Compression garments, including compression socks and sleeves, are designed to improve blood flow, reduce fatigue, muscle soreness, and swelling, and provide comfort and support to the muscles and joints.
Compression garments have the same effect as any machinery designed to increase blood flow, such as a blood pressure cuff.
Compression garments are usually made with very elastic fabrics put onto the skin tightly, essentially around arms, ankles, calves, or thighs.
Evidence on the Effectiveness of Compression Garments
Hundreds of studies have been carried out to study the potential benefits of compression garments. According to the results of a 2009 Cochrane database review, using compression socks or sleeves is associated with a significant reduction in the acute symptoms of exercise-induced muscle damage, including pain, swelling, and muscle tenderness.
Do You Have Increased Performance If You Wear Them?
That is a common question that will be most asked when it comes to compression socks and sleeves for running. The underlying question is does it give you a better workout or a faster time. It seems the answer is yes, but unfortunately, scientific evidence doesn't support it.
Researchers and studies have concluded that wearing compression garments like socks and sleeves during exercise slightly improves performance, but according to a minimal number of studies. However, wearing compression socks and sleeves can benefit muscle function indicators and perceived muscle soreness during the recovery period.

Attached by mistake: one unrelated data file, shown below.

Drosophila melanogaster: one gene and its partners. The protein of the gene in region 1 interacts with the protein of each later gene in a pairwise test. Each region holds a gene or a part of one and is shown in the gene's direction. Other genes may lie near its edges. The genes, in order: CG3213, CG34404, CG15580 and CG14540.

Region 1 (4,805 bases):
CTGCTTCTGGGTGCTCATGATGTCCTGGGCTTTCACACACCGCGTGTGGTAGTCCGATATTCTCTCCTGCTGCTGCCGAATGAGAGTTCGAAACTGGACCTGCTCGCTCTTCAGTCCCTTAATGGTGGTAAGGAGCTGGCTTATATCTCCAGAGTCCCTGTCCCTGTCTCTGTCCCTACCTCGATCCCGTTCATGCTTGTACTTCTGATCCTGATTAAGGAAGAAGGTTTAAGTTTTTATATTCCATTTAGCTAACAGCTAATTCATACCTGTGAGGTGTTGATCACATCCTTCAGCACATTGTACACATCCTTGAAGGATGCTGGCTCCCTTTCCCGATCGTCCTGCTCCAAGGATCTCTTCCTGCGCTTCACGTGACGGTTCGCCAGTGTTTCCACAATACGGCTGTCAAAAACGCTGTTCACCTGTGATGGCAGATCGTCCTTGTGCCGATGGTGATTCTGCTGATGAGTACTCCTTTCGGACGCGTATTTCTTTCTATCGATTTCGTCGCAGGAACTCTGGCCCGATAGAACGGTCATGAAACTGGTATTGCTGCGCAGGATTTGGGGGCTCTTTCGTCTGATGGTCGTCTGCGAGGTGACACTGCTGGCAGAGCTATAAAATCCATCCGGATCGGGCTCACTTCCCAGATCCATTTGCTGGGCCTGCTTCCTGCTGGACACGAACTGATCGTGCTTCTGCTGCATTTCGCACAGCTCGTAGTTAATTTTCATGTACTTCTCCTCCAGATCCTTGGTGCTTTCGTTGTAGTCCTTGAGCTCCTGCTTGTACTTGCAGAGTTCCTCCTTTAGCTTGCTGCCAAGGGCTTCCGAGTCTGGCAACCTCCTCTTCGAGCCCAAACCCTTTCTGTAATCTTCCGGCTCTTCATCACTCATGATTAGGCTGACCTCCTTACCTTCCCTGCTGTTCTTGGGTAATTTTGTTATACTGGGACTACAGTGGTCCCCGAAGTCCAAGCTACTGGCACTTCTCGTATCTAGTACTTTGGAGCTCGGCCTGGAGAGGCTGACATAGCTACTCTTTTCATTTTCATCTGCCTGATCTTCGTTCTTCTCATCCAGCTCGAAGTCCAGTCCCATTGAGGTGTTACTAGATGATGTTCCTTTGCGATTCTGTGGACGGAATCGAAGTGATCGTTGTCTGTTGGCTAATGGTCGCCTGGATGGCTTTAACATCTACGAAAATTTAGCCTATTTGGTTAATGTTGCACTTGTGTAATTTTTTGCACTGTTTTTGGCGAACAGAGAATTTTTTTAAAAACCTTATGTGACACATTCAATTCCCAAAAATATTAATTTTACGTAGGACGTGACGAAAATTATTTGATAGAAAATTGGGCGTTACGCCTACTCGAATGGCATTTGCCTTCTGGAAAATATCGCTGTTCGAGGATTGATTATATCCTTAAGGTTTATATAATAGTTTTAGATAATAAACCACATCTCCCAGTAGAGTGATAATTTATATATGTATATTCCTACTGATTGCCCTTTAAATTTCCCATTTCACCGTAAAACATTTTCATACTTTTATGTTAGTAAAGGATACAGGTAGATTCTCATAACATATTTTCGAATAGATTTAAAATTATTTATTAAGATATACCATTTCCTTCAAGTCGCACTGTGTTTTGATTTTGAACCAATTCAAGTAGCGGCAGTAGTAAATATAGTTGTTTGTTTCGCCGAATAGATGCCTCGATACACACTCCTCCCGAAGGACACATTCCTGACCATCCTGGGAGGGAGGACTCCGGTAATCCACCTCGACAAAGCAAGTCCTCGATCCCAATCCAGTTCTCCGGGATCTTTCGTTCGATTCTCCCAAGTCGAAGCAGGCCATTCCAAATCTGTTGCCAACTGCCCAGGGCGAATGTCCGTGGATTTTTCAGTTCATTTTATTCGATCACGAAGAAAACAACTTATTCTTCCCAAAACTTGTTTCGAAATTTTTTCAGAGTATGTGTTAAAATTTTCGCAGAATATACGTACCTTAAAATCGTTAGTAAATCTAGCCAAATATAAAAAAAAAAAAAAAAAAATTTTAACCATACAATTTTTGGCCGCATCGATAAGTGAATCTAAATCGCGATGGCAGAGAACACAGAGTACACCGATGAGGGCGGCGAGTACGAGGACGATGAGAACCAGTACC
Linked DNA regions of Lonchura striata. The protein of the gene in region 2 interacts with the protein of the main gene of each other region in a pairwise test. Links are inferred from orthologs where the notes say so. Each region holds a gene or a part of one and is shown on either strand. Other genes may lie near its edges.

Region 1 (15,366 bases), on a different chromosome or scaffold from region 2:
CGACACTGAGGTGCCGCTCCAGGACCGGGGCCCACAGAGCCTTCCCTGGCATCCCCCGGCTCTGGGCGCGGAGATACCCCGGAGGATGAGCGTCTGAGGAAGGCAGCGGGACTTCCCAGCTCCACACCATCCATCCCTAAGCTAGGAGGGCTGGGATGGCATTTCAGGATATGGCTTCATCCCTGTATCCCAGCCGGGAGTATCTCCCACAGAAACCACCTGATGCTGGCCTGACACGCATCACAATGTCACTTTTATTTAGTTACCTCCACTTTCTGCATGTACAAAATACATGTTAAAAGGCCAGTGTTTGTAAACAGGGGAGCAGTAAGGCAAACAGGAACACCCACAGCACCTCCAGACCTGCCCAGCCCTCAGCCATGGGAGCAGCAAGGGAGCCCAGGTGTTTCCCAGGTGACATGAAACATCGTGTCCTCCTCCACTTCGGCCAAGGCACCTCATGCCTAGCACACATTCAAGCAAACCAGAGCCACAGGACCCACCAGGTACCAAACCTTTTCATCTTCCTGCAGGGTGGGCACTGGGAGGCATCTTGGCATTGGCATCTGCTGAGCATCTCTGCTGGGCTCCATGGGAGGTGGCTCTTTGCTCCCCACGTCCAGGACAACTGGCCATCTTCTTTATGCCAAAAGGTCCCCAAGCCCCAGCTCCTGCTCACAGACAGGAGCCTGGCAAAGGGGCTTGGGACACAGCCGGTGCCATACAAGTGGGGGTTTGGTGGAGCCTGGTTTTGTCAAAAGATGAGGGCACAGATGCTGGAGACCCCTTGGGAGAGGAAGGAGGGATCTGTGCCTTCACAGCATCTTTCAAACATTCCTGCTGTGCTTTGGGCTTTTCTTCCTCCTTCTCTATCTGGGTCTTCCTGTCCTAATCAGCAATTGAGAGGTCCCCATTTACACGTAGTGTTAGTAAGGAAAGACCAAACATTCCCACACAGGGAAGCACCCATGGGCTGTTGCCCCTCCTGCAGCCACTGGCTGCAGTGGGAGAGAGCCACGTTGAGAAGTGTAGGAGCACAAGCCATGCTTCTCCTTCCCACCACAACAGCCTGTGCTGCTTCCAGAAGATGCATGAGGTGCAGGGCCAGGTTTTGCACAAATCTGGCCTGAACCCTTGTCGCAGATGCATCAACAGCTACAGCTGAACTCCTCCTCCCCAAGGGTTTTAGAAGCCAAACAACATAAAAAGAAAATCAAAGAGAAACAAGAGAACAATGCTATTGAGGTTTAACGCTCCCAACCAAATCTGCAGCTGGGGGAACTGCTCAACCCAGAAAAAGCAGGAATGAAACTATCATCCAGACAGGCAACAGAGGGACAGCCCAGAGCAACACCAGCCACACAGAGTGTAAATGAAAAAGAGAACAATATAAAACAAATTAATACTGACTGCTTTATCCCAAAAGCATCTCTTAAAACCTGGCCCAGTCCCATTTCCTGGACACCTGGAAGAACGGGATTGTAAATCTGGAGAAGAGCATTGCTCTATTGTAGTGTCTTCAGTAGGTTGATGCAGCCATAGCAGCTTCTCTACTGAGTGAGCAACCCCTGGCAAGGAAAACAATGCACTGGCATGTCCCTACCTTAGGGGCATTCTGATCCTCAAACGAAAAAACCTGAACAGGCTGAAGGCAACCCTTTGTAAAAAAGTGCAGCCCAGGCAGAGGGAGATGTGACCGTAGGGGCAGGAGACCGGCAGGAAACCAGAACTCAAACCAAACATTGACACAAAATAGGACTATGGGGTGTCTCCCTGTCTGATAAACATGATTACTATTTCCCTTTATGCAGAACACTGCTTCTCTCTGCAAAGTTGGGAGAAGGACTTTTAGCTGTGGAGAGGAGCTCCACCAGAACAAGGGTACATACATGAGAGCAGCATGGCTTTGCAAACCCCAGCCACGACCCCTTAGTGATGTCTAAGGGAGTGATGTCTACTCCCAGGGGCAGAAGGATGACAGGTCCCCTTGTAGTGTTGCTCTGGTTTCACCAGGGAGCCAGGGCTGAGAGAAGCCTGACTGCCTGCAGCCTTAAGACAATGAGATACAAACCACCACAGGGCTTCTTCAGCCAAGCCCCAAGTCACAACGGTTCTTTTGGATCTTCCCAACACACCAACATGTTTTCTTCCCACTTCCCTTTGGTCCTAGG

People wear compression socks and sleeves during or after hiking, running, and most sports that require a lot of walking, jumping, or moving in general. Socks are made of a form-fitted breathable material. They can help reduce muscle fatigue and soreness and can increase blood circulation. On the other hand, sleeves are tubes of form-fitted material that go from below the knee to the end of the calf. They are just like putting on a tight pair of socks around your leg.
Even if they don't improve your performance during running and workout, they have a few benefits that they can give you, as discussed below.
Other Reasons to Wear Them
Wearing compression garments has long been associated with health. However, it’s not the only reason to wear them. Even if you’re not in recovery, you can enjoy some other benefits that make them a worthwhile purchase.
- Blood Flow For Healthier Cardiovascular System
This is the big one. The socks, knee highs, and sleeves increase your blood flow by increasing blood circulation to the muscles, legs, etc.
This is called “venous permeability” in a medical text. The garment applies pressure to the vein and helps increase the blood flow back to the heart without that pressure. That makes it easier for your heart to push the blood through your entire body and keeps the blood vessels from collapsing. The improved blood circulation results in a healthier cardiovascular system.
- Healthier Days
People who do jobs that are not physically active will find that this will help with their body alignment. That’s important at work, where you’re sitting for almost the entire day. Your circulation will improve, you will feel less bloated, less tired, and your energy levels will rise.
During winters, socks and sleeves offer much-needed warmth and comfort while you are out for running or any sort of physical activity.
Should I Wear Them During or After a Run?
Athletes love bragging about their gear and equipment. I’ve seen runners at the gym talking about their new diet, their favorite running shoes, or their hydration packs. But what about their compression gear?
Many runners wear compression socks during a run and claim to feel a difference. I say wear them either way. You can wear compression socks during a run and experience for yourself the boost in endurance. You can also try wearing them afterward. That’s what I do. I’ve been wearing compression socks for over a decade and, although I can’t put my finger on how exactly they work, I know that they help me run faster and longer.